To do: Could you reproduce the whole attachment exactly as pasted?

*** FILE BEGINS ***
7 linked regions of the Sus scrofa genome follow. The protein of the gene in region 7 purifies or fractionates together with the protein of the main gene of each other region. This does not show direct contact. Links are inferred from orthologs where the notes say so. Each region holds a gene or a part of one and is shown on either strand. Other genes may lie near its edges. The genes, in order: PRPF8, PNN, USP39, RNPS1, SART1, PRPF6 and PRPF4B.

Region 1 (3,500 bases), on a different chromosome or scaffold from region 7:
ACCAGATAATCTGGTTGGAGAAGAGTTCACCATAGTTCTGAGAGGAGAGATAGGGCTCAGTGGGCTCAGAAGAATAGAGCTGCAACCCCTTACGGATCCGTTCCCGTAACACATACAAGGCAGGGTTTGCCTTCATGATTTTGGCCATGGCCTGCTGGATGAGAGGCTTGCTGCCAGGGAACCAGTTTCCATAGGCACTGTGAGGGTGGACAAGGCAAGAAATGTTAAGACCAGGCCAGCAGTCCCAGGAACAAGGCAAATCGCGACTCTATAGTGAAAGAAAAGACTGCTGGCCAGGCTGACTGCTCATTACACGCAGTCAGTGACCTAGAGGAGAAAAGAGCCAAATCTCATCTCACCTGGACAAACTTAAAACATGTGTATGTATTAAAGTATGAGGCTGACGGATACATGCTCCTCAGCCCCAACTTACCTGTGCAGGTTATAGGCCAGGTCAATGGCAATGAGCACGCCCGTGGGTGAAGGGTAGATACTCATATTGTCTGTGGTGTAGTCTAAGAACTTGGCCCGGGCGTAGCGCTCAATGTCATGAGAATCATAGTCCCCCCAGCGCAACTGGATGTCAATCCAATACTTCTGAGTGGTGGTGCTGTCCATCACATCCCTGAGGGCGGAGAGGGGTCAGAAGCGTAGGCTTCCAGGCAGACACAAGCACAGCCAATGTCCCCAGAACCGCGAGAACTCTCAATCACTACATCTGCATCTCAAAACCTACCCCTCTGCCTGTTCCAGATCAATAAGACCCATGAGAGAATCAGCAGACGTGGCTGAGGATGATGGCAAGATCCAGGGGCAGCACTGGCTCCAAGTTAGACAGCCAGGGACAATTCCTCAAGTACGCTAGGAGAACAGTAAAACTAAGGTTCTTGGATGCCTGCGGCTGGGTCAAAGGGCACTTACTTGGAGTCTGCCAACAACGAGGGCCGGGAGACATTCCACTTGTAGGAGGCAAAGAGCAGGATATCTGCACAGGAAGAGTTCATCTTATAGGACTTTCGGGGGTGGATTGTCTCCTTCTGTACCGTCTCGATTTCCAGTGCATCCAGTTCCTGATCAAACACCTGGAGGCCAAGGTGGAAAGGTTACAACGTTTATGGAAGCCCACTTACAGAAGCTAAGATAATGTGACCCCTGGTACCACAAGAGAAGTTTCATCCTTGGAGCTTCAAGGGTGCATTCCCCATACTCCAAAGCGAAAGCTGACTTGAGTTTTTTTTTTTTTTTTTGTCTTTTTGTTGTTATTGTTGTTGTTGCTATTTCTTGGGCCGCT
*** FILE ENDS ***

7 linked regions of the Sus scrofa genome follow. The protein of the gene in region 7 purifies or fractionates together with the protein of the main gene of each other region. This does not show direct contact. Links are inferred from orthologs where the notes say so. Each region holds a gene or a part of one and is shown on either strand. Other genes may lie near its edges. The genes, in order: PRPF8, PNN, USP39, RNPS1, SART1, PRPF6 and PRPF4B.

Region 1 (3,500 bases), on a different chromosome or scaffold from region 7:
ACCAGATAATCTGGTTGGAGAAGAGTTCACCATAGTTCTGAGAGGAGAGATAGGGCTCAGTGGGCTCAGAAGAATAGAGCTGCAACCCCTTACGGATCCGTTCCCGTAACACATACAAGGCAGGGTTTGCCTTCATGATTTTGGCCATGGCCTGCTGGATGAGAGGCTTGCTGCCAGGGAACCAGTTTCCATAGGCACTGTGAGGGTGGACAAGGCAAGAAATGTTAAGACCAGGCCAGCAGTCCCAGGAACAAGGCAAATCGCGACTCTATAGTGAAAGAAAAGACTGCTGGCCAGGCTGACTGCTCATTACACGCAGTCAGTGACCTAGAGGAGAAAAGAGCCAAATCTCATCTCACCTGGACAAACTTAAAACATGTGTATGTATTAAAGTATGAGGCTGACGGATACATGCTCCTCAGCCCCAACTTACCTGTGCAGGTTATAGGCCAGGTCAATGGCAATGAGCACGCCCGTGGGTGAAGGGTAGATACTCATATTGTCTGTGGTGTAGTCTAAGAACTTGGCCCGGGCGTAGCGCTCAATGTCATGAGAATCATAGTCCCCCCAGCGCAACTGGATGTCAATCCAATACTTCTGAGTGGTGGTGCTGTCCATCACATCCCTGAGGGCGGAGAGGGGTCAGAAGCGTAGGCTTCCAGGCAGACACAAGCACAGCCAATGTCCCCAGAACCGCGAGAACTCTCAATCACTACATCTGCATCTCAAAACCTACCCCTCTGCCTGTTCCAGATCAATAAGACCCATGAGAGAATCAGCAGACGTGGCTGAGGATGATGGCAAGATCCAGGGGCAGCACTGGCTCCAAGTTAGACAGCCAGGGACAATTCCTCAAGTACGCTAGGAGAACAGTAAAACTAAGGTTCTTGGATGCCTGCGGCTGGGTCAAAGGGCACTTACTTGGAGTCTGCCAACAACGAGGGCCGGGAGACATTCCACTTGTAGGAGGCAAAGAGCAGGATATCTGCACAGGAAGAGTTCATCTTATAGGACTTTCGGGGGTGGATTGTCTCCTTCTGTACCGTCTCGATTTCCAGTGCATCCAGTTCCTGATCAAACACCTGGAGGCCAAGGTGGAAAGGTTACAACGTTTATGGAAGCCCACTTACAGAAGCTAAGATAATGTGACCCCTGGTACCACAAGAGAAGTTTCATCCTTGGAGCTTCAAGGGTGCATTCCCCATACTCCAAAGCGAAAGCTGACTTGAGTTTTTTTTTTTTTTTTTGTCTTTTTGTTGTTATTGTTGTTGTTGCTATTTCTTGGGCCGCT